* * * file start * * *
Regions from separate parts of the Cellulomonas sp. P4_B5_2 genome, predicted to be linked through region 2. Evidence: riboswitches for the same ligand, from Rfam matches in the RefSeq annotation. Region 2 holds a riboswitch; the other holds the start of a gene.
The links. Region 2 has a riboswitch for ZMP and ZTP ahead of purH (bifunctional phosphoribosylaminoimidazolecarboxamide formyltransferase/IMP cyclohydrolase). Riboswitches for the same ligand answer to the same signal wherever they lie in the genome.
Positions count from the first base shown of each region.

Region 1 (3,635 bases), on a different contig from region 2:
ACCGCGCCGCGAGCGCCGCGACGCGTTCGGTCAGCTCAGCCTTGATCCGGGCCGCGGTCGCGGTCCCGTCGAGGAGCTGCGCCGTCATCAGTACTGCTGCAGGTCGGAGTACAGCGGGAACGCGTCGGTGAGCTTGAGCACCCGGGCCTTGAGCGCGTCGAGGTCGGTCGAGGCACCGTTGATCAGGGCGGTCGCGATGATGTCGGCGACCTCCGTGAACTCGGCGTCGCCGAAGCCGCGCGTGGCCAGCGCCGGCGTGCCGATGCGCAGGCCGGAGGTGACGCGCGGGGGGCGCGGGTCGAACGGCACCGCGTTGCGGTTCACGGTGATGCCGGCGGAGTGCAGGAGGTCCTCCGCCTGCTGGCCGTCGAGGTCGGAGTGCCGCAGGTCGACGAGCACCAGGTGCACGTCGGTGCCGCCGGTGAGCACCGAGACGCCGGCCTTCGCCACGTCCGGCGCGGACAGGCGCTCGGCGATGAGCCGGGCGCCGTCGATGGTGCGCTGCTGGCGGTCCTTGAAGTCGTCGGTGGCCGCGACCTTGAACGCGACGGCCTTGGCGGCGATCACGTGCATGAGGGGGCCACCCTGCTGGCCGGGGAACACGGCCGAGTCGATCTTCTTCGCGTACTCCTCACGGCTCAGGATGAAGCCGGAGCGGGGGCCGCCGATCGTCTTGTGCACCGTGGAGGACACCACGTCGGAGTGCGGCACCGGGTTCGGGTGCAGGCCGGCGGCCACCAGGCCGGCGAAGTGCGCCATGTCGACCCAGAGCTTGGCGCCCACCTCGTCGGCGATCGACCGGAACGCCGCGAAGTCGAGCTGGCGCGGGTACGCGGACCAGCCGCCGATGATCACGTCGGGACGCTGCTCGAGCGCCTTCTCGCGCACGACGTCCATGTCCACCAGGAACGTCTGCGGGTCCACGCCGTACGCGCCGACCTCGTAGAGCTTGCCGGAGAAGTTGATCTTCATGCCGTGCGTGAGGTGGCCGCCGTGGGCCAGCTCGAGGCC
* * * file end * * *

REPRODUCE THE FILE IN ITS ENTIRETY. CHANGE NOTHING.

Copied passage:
Regions from separate parts of the Cellulomonas sp. P4_B5_2 genome, predicted to be linked through region 2. Evidence: riboswitches for the same ligand, from Rfam matches in the RefSeq annotation. Region 2 holds a riboswitch; the other holds the start of a gene.
The links. Region 2 has a riboswitch for ZMP and ZTP ahead of purH (bifunctional phosphoribosylaminoimidazolecarboxamide formyltransferase/IMP cyclohydrolase). Riboswitches for the same ligand answer to the same signal wherever they lie in the genome.
Positions count from the first base shown of each region.

Region 1 (3,635 bases), on a different contig from region 2:
ACCGCGCCGCGAGCGCCGCGACGCGTTCGGTCAGCTCAGCCTTGATCCGGGCCGCGGTCGCGGTCCCGTCGAGGAGCTGCGCCGTCATCAGTACTGCTGCAGGTCGGAGTACAGCGGGAACGCGTCGGTGAGCTTGAGCACCCGGGCCTTGAGCGCGTCGAGGTCGGTCGAGGCACCGTTGATCAGGGCGGTCGCGATGATGTCGGCGACCTCCGTGAACTCGGCGTCGCCGAAGCCGCGCGTGGCCAGCGCCGGCGTGCCGATGCGCAGGCCGGAGGTGACGCGCGGGGGGCGCGGGTCGAACGGCACCGCGTTGCGGTTCACGGTGATGCCGGCGGAGTGCAGGAGGTCCTCCGCCTGCTGGCCGTCGAGGTCGGAGTGCCGCAGGTCGACGAGCACCAGGTGCACGTCGGTGCCGCCGGTGAGCACCGAGACGCCGGCCTTCGCCACGTCCGGCGCGGACAGGCGCTCGGCGATGAGCCGGGCGCCGTCGATGGTGCGCTGCTGGCGGTCCTTGAAGTCGTCGGTGGCCGCGACCTTGAACGCGACGGCCTTGGCGGCGATCACGTGCATGAGGGGGCCACCCTGCTGGCCGGGGAACACGGCCGAGTCGATCTTCTTCGCGTACTCCTCACGGCTCAGGATGAAGCCGGAGCGGGGGCCGCCGATCGTCTTGTGCACCGTGGAGGACACCACGTCGGAGTGCGGCACCGGGTTCGGGTGCAGGCCGGCGGCCACCAGGCCGGCGAAGTGCGCCATGTCGACCCAGAGCTTGGCGCCCACCTCGTCGGCGATCGACCGGAACGCCGCGAAGTCGAGCTGGCGCGGGTACGCGGACCAGCCGCCGATGATCACGTCGGGACGCTGCTCGAGCGCCTTCTCGCGCACGACGTCCATGTCCACCAGGAACGTCTGCGGGTCCACGCCGTACGCGCCGACCTCGTAGAGCTTGCCGGAGAAGTTGATCTTCATGCCGTGCGTGAGGTGGCCGCCGTGGGCCAGCTCGAGGCC